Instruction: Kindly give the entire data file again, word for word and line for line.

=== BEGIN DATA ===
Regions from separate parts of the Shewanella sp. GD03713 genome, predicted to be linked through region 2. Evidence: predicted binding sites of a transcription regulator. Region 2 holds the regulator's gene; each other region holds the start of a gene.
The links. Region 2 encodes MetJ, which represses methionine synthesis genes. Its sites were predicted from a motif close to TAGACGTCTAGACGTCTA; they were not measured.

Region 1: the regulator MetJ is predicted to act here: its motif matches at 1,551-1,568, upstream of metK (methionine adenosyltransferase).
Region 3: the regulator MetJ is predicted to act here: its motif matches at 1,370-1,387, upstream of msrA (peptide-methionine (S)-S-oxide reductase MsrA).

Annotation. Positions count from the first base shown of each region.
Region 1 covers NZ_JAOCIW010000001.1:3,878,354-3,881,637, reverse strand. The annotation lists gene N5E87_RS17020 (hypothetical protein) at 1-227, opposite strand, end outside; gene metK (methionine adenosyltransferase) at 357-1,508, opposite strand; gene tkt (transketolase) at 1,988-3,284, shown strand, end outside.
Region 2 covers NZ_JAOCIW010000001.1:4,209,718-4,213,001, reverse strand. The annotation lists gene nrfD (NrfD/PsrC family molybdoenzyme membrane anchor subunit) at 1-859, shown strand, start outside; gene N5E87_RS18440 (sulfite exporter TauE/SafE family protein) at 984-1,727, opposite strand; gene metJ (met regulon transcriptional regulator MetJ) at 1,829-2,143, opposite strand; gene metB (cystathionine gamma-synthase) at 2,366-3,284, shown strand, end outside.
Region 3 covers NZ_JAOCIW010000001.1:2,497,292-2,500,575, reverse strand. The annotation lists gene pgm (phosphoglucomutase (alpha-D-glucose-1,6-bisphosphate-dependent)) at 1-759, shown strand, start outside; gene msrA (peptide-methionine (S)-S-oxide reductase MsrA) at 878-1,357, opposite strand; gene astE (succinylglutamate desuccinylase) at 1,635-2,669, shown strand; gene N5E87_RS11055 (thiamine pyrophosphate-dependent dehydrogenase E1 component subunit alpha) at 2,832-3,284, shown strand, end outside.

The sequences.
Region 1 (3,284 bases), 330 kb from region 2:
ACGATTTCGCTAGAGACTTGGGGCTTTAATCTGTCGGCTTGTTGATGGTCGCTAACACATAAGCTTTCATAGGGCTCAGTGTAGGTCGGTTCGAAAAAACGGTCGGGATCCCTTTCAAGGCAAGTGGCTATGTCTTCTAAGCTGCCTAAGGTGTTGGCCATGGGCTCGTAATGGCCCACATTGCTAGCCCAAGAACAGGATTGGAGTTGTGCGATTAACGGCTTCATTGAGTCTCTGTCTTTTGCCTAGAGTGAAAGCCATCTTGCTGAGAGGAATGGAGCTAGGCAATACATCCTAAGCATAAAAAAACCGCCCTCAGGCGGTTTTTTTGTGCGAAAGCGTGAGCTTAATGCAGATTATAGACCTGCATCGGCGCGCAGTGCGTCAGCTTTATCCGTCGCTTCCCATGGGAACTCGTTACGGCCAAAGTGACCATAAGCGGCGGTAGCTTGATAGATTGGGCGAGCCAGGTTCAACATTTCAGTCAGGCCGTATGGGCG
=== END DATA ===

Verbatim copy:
Regions from separate parts of the Shewanella sp. GD03713 genome, predicted to be linked through region 2. Evidence: predicted binding sites of a transcription regulator. Region 2 holds the regulator's gene; each other region holds the start of a gene.
The links. Region 2 encodes MetJ, which represses methionine synthesis genes. Its sites were predicted from a motif close to TAGACGTCTAGACGTCTA; they were not measured.

Region 1: the regulator MetJ is predicted to act here: its motif matches at 1,551-1,568, upstream of metK (methionine adenosyltransferase).
Region 3: the regulator MetJ is predicted to act here: its motif matches at 1,370-1,387, upstream of msrA (peptide-methionine (S)-S-oxide reductase MsrA).

Annotation. Positions count from the first base shown of each region.
Region 1 covers NZ_JAOCIW010000001.1:3,878,354-3,881,637, reverse strand. The annotation lists gene N5E87_RS17020 (hypothetical protein) at 1-227, opposite strand, end outside; gene metK (methionine adenosyltransferase) at 357-1,508, opposite strand; gene tkt (transketolase) at 1,988-3,284, shown strand, end outside.
Region 2 covers NZ_JAOCIW010000001.1:4,209,718-4,213,001, reverse strand. The annotation lists gene nrfD (NrfD/PsrC family molybdoenzyme membrane anchor subunit) at 1-859, shown strand, start outside; gene N5E87_RS18440 (sulfite exporter TauE/SafE family protein) at 984-1,727, opposite strand; gene metJ (met regulon transcriptional regulator MetJ) at 1,829-2,143, opposite strand; gene metB (cystathionine gamma-synthase) at 2,366-3,284, shown strand, end outside.
Region 3 covers NZ_JAOCIW010000001.1:2,497,292-2,500,575, reverse strand. The annotation lists gene pgm (phosphoglucomutase (alpha-D-glucose-1,6-bisphosphate-dependent)) at 1-759, shown strand, start outside; gene msrA (peptide-methionine (S)-S-oxide reductase MsrA) at 878-1,357, opposite strand; gene astE (succinylglutamate desuccinylase) at 1,635-2,669, shown strand; gene N5E87_RS11055 (thiamine pyrophosphate-dependent dehydrogenase E1 component subunit alpha) at 2,832-3,284, shown strand, end outside.

The sequences.
Region 1 (3,284 bases), 330 kb from region 2:
ACGATTTCGCTAGAGACTTGGGGCTTTAATCTGTCGGCTTGTTGATGGTCGCTAACACATAAGCTTTCATAGGGCTCAGTGTAGGTCGGTTCGAAAAAACGGTCGGGATCCCTTTCAAGGCAAGTGGCTATGTCTTCTAAGCTGCCTAAGGTGTTGGCCATGGGCTCGTAATGGCCCACATTGCTAGCCCAAGAACAGGATTGGAGTTGTGCGATTAACGGCTTCATTGAGTCTCTGTCTTTTGCCTAGAGTGAAAGCCATCTTGCTGAGAGGAATGGAGCTAGGCAATACATCCTAAGCATAAAAAAACCGCCCTCAGGCGGTTTTTTTGTGCGAAAGCGTGAGCTTAATGCAGATTATAGACCTGCATCGGCGCGCAGTGCGTCAGCTTTATCCGTCGCTTCCCATGGGAACTCGTTACGGCCAAAGTGACCATAAGCGGCGGTAGCTTGATAGATTGGGCGAGCCAGGTTCAACATTTCAGTCAGGCCGTATGGGCG